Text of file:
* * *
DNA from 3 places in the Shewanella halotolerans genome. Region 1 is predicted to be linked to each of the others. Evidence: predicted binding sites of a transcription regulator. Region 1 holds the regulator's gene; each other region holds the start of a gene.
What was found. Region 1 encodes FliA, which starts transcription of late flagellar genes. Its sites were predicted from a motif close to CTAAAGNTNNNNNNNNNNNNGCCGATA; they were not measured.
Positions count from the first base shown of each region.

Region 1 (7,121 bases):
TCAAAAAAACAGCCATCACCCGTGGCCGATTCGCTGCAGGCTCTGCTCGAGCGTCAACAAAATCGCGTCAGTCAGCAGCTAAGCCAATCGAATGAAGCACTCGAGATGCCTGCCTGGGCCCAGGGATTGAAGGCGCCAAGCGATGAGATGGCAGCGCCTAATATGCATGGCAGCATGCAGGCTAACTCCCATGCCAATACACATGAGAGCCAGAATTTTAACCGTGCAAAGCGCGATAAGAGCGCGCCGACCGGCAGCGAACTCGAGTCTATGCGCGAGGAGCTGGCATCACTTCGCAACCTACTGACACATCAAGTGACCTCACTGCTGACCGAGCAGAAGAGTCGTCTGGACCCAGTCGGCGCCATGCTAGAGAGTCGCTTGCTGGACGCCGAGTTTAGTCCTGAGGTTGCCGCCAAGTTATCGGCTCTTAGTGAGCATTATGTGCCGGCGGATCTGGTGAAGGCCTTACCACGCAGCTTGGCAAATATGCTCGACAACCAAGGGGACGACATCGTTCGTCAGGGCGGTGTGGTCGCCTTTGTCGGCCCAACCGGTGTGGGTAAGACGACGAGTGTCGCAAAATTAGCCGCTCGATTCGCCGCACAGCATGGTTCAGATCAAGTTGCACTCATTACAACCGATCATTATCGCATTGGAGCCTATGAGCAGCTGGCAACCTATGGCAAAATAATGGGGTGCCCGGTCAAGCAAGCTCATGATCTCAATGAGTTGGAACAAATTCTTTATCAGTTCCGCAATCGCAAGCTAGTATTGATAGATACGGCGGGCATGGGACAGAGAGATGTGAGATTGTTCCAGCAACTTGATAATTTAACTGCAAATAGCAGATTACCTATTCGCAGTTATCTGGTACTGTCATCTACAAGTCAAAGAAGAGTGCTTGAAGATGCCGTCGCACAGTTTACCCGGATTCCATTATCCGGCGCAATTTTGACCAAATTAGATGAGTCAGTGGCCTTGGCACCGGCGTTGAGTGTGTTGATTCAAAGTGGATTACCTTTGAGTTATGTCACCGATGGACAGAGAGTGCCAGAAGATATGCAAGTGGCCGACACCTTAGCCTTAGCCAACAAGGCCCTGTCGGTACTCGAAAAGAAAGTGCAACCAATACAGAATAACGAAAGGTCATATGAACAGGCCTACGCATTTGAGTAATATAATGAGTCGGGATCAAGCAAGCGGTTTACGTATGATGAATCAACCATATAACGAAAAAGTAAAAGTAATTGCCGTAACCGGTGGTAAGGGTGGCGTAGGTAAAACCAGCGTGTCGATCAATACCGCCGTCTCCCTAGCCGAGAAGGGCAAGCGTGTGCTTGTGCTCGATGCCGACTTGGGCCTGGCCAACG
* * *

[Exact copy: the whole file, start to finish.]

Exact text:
DNA from 3 places in the Shewanella halotolerans genome. Region 1 is predicted to be linked to each of the others. Evidence: predicted binding sites of a transcription regulator. Region 1 holds the regulator's gene; each other region holds the start of a gene.
What was found. Region 1 encodes FliA, which starts transcription of late flagellar genes. Its sites were predicted from a motif close to CTAAAGNTNNNNNNNNNNNNGCCGATA; they were not measured.
Positions count from the first base shown of each region.

Region 1 (7,121 bases):
TCAAAAAAACAGCCATCACCCGTGGCCGATTCGCTGCAGGCTCTGCTCGAGCGTCAACAAAATCGCGTCAGTCAGCAGCTAAGCCAATCGAATGAAGCACTCGAGATGCCTGCCTGGGCCCAGGGATTGAAGGCGCCAAGCGATGAGATGGCAGCGCCTAATATGCATGGCAGCATGCAGGCTAACTCCCATGCCAATACACATGAGAGCCAGAATTTTAACCGTGCAAAGCGCGATAAGAGCGCGCCGACCGGCAGCGAACTCGAGTCTATGCGCGAGGAGCTGGCATCACTTCGCAACCTACTGACACATCAAGTGACCTCACTGCTGACCGAGCAGAAGAGTCGTCTGGACCCAGTCGGCGCCATGCTAGAGAGTCGCTTGCTGGACGCCGAGTTTAGTCCTGAGGTTGCCGCCAAGTTATCGGCTCTTAGTGAGCATTATGTGCCGGCGGATCTGGTGAAGGCCTTACCACGCAGCTTGGCAAATATGCTCGACAACCAAGGGGACGACATCGTTCGTCAGGGCGGTGTGGTCGCCTTTGTCGGCCCAACCGGTGTGGGTAAGACGACGAGTGTCGCAAAATTAGCCGCTCGATTCGCCGCACAGCATGGTTCAGATCAAGTTGCACTCATTACAACCGATCATTATCGCATTGGAGCCTATGAGCAGCTGGCAACCTATGGCAAAATAATGGGGTGCCCGGTCAAGCAAGCTCATGATCTCAATGAGTTGGAACAAATTCTTTATCAGTTCCGCAATCGCAAGCTAGTATTGATAGATACGGCGGGCATGGGACAGAGAGATGTGAGATTGTTCCAGCAACTTGATAATTTAACTGCAAATAGCAGATTACCTATTCGCAGTTATCTGGTACTGTCATCTACAAGTCAAAGAAGAGTGCTTGAAGATGCCGTCGCACAGTTTACCCGGATTCCATTATCCGGCGCAATTTTGACCAAATTAGATGAGTCAGTGGCCTTGGCACCGGCGTTGAGTGTGTTGATTCAAAGTGGATTACCTTTGAGTTATGTCACCGATGGACAGAGAGTGCCAGAAGATATGCAAGTGGCCGACACCTTAGCCTTAGCCAACAAGGCCCTGTCGGTACTCGAAAAGAAAGTGCAACCAATACAGAATAACGAAAGGTCATATGAACAGGCCTACGCATTTGAGTAATATAATGAGTCGGGATCAAGCAAGCGGTTTACGTATGATGAATCAACCATATAACGAAAAAGTAAAAGTAATTGCCGTAACCGGTGGTAAGGGTGGCGTAGGTAAAACCAGCGTGTCGATCAATACCGCCGTCTCCCTAGCCGAGAAGGGCAAGCGTGTGCTTGTGCTCGATGCCGACTTGGGCCTGGCCAACG